Distributed physical models for the space-time distribution of water, energy, vegetation, and mass flow require new strategies for data representation, model domain decomposition, a-priori parameterization, and visualization. The Geographic Information System (GIS) has been traditionally used to accomplish these data management functionalities in hydrologic applications. However, the interaction between the data management tools and the physical model are often loosely integrated and nondynamic. This leads to several issues addressed in this paper: a) The data types and formats for the physical model system and the distributed data or parameters may be different, with significant data preprocessing required before they can be shared. b) The management tools may not be accessible or shared by the GIS and physical model. c) The individual systems may be operating-system dependent or are driven by proprietary data structures. The impediment to seamless data flow between the two software components has the effect of increasing the model setup time and analysis time of model output results, and also makes it restrictive to perform sophisticated numerical modeling procedures (sensitivity analysis, real time forecasting, etc.) that utilize extensive GIS data. These limitations can be offset to a large degree by developing an integrated software component that shares data between the (hydrologic) model and the GIS modules. We contend that the pre-requisite for the development of such an integrated software component is a “shared data-model” that is designed using an Object Oriented Strategy. Here we present the design of such a shared data model taking into consideration the data type descriptions, identification of data-classes, relationships and constraints. The developed data model has been used as a method base for developing a coupled GIS interface to Penn State Integrated Hydrologic Model (PIHM) called PIHMgis.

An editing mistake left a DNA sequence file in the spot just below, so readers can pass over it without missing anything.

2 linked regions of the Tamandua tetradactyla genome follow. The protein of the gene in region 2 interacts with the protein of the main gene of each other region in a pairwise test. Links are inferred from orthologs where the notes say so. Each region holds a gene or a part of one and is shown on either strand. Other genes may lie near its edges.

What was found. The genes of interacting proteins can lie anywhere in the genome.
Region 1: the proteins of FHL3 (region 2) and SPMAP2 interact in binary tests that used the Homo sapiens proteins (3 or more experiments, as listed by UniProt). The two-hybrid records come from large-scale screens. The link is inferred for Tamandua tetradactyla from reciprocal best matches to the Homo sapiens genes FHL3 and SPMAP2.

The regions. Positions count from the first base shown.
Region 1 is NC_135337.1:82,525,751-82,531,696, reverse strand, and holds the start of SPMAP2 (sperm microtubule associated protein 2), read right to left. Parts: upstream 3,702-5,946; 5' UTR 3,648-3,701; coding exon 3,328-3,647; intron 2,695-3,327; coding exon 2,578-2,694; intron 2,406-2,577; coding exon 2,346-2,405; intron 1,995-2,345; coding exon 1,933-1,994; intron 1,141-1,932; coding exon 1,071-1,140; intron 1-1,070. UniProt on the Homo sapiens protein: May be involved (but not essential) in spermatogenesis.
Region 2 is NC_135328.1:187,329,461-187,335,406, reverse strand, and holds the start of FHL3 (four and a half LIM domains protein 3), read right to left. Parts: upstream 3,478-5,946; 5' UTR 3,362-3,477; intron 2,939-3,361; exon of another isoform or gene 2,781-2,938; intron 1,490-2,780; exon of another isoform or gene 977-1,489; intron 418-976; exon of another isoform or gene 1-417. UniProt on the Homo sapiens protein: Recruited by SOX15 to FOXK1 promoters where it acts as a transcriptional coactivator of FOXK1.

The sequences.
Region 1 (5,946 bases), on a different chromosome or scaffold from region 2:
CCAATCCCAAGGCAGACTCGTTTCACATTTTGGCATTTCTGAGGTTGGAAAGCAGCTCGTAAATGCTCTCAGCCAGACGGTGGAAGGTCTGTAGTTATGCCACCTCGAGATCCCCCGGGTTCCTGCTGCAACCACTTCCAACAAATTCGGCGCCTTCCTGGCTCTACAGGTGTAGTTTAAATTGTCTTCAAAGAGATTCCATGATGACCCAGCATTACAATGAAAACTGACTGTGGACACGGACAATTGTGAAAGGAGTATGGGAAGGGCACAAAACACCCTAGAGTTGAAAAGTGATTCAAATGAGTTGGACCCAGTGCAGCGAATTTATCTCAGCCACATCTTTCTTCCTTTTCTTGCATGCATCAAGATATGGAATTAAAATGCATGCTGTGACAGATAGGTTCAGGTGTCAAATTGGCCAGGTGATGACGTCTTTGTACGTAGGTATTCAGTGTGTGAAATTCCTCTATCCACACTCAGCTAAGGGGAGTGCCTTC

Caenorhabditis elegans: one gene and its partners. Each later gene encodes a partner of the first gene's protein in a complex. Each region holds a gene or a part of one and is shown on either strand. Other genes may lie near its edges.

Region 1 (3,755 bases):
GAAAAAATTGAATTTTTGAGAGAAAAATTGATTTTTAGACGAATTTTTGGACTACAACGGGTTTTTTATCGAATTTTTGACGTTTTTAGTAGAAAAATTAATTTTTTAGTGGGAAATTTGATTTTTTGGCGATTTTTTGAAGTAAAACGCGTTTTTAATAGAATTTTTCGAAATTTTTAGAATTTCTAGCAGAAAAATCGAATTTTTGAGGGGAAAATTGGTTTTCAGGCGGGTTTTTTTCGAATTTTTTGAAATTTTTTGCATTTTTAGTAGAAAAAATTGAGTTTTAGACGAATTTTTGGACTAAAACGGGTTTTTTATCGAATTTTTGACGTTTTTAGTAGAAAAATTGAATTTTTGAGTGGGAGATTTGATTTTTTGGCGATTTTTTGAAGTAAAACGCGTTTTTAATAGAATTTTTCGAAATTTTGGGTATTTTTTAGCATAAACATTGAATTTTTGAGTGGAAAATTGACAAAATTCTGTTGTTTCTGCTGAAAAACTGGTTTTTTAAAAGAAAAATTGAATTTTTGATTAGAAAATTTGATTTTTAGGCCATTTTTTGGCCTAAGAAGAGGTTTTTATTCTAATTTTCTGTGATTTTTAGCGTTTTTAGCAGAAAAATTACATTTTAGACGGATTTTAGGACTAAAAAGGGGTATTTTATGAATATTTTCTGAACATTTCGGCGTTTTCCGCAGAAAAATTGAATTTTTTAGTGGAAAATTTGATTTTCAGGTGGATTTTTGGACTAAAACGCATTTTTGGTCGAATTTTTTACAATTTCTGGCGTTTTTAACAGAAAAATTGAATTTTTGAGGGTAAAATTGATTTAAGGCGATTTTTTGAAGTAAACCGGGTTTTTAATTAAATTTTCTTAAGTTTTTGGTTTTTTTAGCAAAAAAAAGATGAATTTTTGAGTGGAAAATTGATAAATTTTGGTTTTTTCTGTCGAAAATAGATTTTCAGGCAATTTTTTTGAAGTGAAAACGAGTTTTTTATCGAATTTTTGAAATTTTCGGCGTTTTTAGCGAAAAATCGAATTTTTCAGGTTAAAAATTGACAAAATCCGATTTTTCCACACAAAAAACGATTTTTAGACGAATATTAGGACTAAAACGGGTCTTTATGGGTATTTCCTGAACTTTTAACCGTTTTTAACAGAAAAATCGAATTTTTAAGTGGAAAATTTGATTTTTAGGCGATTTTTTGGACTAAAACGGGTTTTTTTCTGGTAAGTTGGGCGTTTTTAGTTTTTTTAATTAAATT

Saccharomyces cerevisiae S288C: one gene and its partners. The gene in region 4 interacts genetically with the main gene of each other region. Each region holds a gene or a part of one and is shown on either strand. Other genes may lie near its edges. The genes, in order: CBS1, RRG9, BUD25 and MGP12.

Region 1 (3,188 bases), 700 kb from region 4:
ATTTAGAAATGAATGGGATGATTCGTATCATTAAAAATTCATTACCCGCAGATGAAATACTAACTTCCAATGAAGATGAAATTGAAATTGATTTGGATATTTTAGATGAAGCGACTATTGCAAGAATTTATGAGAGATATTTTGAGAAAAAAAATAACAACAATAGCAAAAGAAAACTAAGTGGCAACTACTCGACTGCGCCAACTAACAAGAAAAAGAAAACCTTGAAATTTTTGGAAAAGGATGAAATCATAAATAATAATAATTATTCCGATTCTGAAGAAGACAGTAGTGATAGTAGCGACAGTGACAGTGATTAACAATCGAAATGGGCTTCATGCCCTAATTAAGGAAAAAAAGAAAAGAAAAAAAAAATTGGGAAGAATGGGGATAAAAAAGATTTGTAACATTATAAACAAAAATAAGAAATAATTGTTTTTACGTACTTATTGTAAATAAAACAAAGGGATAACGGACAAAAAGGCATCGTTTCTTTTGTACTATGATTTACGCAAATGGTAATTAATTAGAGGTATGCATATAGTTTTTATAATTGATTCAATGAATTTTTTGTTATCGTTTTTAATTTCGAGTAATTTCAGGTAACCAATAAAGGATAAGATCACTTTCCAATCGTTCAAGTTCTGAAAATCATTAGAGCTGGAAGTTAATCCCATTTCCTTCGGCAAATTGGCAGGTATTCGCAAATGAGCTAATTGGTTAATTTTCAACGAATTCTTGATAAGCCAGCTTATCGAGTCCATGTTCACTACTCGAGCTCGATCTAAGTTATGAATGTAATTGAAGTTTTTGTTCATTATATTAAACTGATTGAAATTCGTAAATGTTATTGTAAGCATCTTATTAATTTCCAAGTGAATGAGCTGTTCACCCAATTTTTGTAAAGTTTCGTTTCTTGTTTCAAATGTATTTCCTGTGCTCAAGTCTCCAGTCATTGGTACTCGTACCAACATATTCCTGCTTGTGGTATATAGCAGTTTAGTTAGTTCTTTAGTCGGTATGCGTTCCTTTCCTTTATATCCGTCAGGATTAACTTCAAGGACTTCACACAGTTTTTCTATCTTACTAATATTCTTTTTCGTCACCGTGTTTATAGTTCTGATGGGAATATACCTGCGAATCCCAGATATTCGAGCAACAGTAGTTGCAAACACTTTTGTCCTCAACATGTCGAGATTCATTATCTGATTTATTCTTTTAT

Kumar, M., Bhatt, G., and Duffy, C.J. (2010): An object-oriented shared data model for GIS and distributed hydrologic models. International Journal of Geographical Information Science 24 (7):1061-1079. DOI: 10.1080/13658810903289460